issues associated with the dual problems of verification and program construction. System testing is used to verify, whether the developed system meets the re%uirements. 0.(.> 6+36+SSI 7 #+S#I73 +ach modification in software impacts unmodified areas, which results serious injuries to that software. So the process of reFtesting for rectification of errors due to modification is known as regression testing. Installation and &eliveryC Installation and &elivery is the process of delivering the developed and tested software to the customer. 6efer the support procedures. 4cceptance and 5roject !losureC 4cceptance is the part of the project by which the customer accepts the product. #his will be done as per the 5roject !losure, once the customer accepts the product, closure of the project is started. #his includes metrics collection, 5!&, etc.

0.- SGS#+M IM5*+M+7#4#I 7 Implementation includes all those activities that take place to convert from the old system to the new. #he old system consists of manual operations, which is operated in a very different manner from the proposed new system. 4 proper implementation is essential to provide a reliable system to meet the re%uirements of the organiBations. 4n improper installation may affect the success of the computeriBed system. 0.-.( IM5*+M+7#4#I 7 M+#9 &SC #here are several methods for handling the implementation and the conse%uent conversion from the old to the new computeriBed system. #he most secure method for conversion from the old system to the new system is to run the old and new system in parallel. In this approach, a person may operate in the manual older processing system as well as start operating the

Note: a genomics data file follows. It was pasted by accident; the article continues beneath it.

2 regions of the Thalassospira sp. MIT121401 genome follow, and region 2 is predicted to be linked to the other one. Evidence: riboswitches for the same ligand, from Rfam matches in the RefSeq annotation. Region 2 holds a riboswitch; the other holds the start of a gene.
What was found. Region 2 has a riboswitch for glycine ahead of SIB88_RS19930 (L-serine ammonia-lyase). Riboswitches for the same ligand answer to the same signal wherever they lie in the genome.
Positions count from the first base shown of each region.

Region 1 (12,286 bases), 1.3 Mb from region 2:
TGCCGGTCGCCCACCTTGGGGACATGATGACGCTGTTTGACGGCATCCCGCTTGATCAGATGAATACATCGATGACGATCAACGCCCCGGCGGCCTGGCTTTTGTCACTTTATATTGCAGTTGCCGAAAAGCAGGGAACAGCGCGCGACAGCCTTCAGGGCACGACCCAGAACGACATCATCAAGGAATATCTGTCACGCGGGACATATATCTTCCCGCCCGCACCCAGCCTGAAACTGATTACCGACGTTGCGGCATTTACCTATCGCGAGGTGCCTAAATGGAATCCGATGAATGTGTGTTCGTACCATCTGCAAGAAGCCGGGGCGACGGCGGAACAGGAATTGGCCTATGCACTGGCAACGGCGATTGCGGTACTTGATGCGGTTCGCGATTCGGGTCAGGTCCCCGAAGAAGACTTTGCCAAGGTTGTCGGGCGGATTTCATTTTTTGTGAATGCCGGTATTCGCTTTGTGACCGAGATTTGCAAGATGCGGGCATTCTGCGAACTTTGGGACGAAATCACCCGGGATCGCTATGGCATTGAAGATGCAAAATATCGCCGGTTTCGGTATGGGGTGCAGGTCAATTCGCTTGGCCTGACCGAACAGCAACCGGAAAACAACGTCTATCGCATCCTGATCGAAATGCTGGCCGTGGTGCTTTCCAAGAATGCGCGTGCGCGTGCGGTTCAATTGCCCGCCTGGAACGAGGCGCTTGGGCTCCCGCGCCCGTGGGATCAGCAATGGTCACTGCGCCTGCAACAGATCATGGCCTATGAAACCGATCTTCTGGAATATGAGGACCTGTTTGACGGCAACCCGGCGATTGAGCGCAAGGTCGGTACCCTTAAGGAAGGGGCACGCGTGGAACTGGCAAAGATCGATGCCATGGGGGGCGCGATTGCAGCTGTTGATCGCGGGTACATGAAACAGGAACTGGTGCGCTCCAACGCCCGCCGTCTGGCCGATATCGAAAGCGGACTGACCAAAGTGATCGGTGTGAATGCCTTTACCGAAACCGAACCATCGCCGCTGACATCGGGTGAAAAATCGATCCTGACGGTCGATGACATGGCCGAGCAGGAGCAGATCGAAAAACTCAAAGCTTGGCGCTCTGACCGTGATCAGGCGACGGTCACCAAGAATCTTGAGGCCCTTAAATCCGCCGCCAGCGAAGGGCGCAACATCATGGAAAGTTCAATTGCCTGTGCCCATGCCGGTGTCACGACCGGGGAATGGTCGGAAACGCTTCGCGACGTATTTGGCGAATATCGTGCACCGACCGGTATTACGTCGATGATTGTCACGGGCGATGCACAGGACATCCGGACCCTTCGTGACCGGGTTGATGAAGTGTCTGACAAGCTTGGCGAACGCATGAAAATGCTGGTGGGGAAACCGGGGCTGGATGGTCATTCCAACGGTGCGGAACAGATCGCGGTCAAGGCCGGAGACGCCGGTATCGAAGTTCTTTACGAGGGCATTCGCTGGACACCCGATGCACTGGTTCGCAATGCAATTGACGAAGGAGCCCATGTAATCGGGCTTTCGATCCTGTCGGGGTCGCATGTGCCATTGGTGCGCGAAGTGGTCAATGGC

new computeriBed system. #his method offers high security, because even if there is a flaw in the computeriBed system, we can depend upon the manual system. 9owever, the cost for maintaining two systems in parallel is very high. #his outweighs its benefits. 4nother commonly method is a direct cut over from the existing manual system to the computeriBed system. #he change may be with in a week or with in a day. #here are no parallel activities. 9owever, there is no remedy in case of a problem. #his strategy re%uires careful planning. 4 working version of the system can also be implemented in one part of the organiBation and the personnel will be piloting the system and changes can be made as and when re%uired. ;ut this method is less preferable due to the loss of entirety of the system.